The Universal Soul of Tonya Boyd-Cannon

Tonya Boyd-Cannon promises a dynamic and emotionally charged experience with every show.

Tonya Boyd-Cannon promises a dynamic and emotionally charged experience with every show.

Greenville native Tonya Boyd Cannon never had much problem speaking her mind through her music. Her lively performances and distinct melding of classical and current sound have gathered her a reputation as a truly talented diva. Her soul-bearing new album "Then and Now," which she plans to release this fall, aims to earn her that title once again.

A resident of New Orleans, Cannon, 34, often instills her songwriting with the diversity of the city. She also includes artists like Bobby McFerrin, Jill Scott, Aretha Franklin, Michael McDonald, Chaka Khan, Lalah Hathaway and Yo-Yo Ma among her influences. However, her reverence doesn't hinder her from crafting original music that is solely "Tonya."

After studying classical voice at Tougaloo College, Cannon began developing a musical genre that she calls "souljafungo," a blend of soul, jazz, funk and gospel, intensified by her technique-tailored vocals.

"I've grown a lot as a person and an artist," Cannon says. "This album is my way of saying, 'If I knew then what I know now,' and really shows how I've evolved since my last album." Her last full-length release was 2006's "Rise My Child," written after the loss of her home during Hurricane Katrina. Since that release, though, Cannon has performed at numerous festivals nationwide and opened for performers like Anthony Hamilton and EVE.

"I've gotten more mature with my vocal ability and harmony," Cannon says. "I was more artistically involved in this album and added African, Indian and Arabian influences. I've grown so much as a person, and it took that experience to make me what I am today."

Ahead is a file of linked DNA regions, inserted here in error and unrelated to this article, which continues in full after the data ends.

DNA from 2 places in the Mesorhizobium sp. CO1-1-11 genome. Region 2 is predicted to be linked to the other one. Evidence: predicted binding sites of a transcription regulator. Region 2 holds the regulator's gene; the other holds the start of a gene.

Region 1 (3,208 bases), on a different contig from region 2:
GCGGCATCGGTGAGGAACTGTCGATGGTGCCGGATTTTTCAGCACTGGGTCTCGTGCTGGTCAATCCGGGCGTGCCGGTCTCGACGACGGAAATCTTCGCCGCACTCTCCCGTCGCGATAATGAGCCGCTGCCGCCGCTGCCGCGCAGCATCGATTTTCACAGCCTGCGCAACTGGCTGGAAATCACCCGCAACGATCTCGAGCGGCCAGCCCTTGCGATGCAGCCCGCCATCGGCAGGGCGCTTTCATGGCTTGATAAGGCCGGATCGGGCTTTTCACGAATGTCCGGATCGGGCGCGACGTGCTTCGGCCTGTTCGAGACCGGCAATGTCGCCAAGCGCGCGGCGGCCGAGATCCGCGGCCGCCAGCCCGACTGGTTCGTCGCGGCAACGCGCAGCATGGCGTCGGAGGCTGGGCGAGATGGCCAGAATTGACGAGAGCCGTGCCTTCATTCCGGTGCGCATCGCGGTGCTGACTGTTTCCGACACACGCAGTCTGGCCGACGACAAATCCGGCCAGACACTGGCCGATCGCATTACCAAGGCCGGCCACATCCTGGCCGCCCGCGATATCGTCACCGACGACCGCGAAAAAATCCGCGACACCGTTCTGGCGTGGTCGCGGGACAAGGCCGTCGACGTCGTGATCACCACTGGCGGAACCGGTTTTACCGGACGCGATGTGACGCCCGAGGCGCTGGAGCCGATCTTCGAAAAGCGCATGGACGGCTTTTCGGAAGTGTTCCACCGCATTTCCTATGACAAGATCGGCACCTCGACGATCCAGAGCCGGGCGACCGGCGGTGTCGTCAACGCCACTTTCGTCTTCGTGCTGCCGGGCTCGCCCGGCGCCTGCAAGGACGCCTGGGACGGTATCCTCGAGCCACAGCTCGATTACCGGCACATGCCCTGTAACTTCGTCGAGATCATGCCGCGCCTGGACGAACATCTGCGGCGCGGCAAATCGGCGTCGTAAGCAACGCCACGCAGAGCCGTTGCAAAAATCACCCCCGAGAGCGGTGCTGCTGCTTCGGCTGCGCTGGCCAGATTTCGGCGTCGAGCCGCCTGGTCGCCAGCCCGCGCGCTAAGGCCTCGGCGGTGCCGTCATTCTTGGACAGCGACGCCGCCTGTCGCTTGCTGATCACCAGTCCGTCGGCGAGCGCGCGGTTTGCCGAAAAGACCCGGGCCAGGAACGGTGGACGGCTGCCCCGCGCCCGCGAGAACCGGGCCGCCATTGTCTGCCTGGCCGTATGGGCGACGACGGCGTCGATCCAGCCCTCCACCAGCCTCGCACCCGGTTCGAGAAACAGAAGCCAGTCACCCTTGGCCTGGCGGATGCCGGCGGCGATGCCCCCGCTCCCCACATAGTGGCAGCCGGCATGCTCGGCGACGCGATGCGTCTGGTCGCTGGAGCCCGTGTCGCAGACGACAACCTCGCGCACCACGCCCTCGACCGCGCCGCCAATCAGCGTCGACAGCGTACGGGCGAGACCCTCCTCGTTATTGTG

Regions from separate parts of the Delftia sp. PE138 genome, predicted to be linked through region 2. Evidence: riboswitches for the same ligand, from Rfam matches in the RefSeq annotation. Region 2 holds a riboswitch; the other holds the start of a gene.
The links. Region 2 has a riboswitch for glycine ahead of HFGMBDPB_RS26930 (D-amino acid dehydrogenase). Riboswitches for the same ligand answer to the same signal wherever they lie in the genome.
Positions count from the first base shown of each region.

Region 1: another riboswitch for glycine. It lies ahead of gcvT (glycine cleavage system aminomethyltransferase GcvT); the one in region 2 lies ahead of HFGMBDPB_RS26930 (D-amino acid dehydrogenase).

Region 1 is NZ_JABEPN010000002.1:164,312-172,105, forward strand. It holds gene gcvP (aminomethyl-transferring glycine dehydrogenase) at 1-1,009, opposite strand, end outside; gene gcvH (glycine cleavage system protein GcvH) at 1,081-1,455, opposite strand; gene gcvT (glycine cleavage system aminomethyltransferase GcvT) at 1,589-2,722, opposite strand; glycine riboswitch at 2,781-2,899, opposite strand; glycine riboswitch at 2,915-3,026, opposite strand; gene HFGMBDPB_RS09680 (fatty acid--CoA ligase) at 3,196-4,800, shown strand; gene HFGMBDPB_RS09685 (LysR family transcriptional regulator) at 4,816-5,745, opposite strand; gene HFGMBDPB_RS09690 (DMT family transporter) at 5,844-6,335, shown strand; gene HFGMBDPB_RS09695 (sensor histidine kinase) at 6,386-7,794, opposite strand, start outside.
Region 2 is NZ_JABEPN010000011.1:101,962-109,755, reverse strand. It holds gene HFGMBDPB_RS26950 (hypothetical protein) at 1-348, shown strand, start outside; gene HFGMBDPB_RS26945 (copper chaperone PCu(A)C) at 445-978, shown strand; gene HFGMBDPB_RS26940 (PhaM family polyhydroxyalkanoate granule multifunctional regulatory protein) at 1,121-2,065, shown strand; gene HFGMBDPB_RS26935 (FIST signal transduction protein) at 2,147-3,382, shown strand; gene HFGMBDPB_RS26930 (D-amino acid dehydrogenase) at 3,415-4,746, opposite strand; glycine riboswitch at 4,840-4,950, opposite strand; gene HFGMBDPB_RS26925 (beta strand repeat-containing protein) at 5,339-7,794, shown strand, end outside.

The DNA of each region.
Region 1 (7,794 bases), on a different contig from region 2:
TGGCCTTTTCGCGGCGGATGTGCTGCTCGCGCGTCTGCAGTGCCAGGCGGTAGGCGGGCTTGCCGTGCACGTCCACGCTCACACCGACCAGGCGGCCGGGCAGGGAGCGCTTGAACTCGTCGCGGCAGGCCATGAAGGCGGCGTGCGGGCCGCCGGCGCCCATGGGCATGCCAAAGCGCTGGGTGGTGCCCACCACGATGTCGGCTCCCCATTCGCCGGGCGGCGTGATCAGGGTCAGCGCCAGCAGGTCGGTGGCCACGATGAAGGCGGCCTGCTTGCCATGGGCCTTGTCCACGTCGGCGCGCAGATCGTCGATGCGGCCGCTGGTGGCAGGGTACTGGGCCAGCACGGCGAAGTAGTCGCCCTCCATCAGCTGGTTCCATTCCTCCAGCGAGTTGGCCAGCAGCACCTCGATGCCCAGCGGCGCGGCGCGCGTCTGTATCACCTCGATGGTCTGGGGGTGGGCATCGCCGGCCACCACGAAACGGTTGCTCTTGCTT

Cannon wrote every song on "Then and Now" and says that writing them "came quickly this time." While she did have to push back the original release date, June 24, to the fall, the extended deadline allowed Cannon to add a few new tracks to the album. "It was a blessing in disguise," she says. "I was happy with the album, but now I will get to include more songs on it."

While not playing festivals or recording, Cannon teaches music at Kipp McDonogh 15 School for the Creative Arts. Her students inspired several songs on the album, including the song "Music All Over the World" which Cannon says represents not only New Orleans but also the entire world.

Besides her love for songwriting and teaching, Cannon is passionate about her live performances, hoping to offer an experience that stands out in concertgoers' minds. She enjoys creating intimate moments that feel like she's singing a duet with each audience member because that could make a difference in his or her life.

"I like to give people a chance to show their talent," Cannon says. "I may give someone the confidence to get on stage or help someone get discovered. I'm always looking to help out other artists."

Cannon promises a dynamic and emotionally charged experience with every show. "I'll sing and write what I feel and will perform it the same way," Cannon says. "If you don't hear it in my music, I want you to feel it,. I like to show that I'm confident and show that no one can do what I can do. 'Then and Now' shows true transformation to a new way of life."

Cannon will give Jackson a dose of her powerhouse performance at the Rhythm and Blues Festival on Aug. 15. For the latest information on Tonya Boyd Cannon and "Then and Now," visit TonyaBoydCannon.com.


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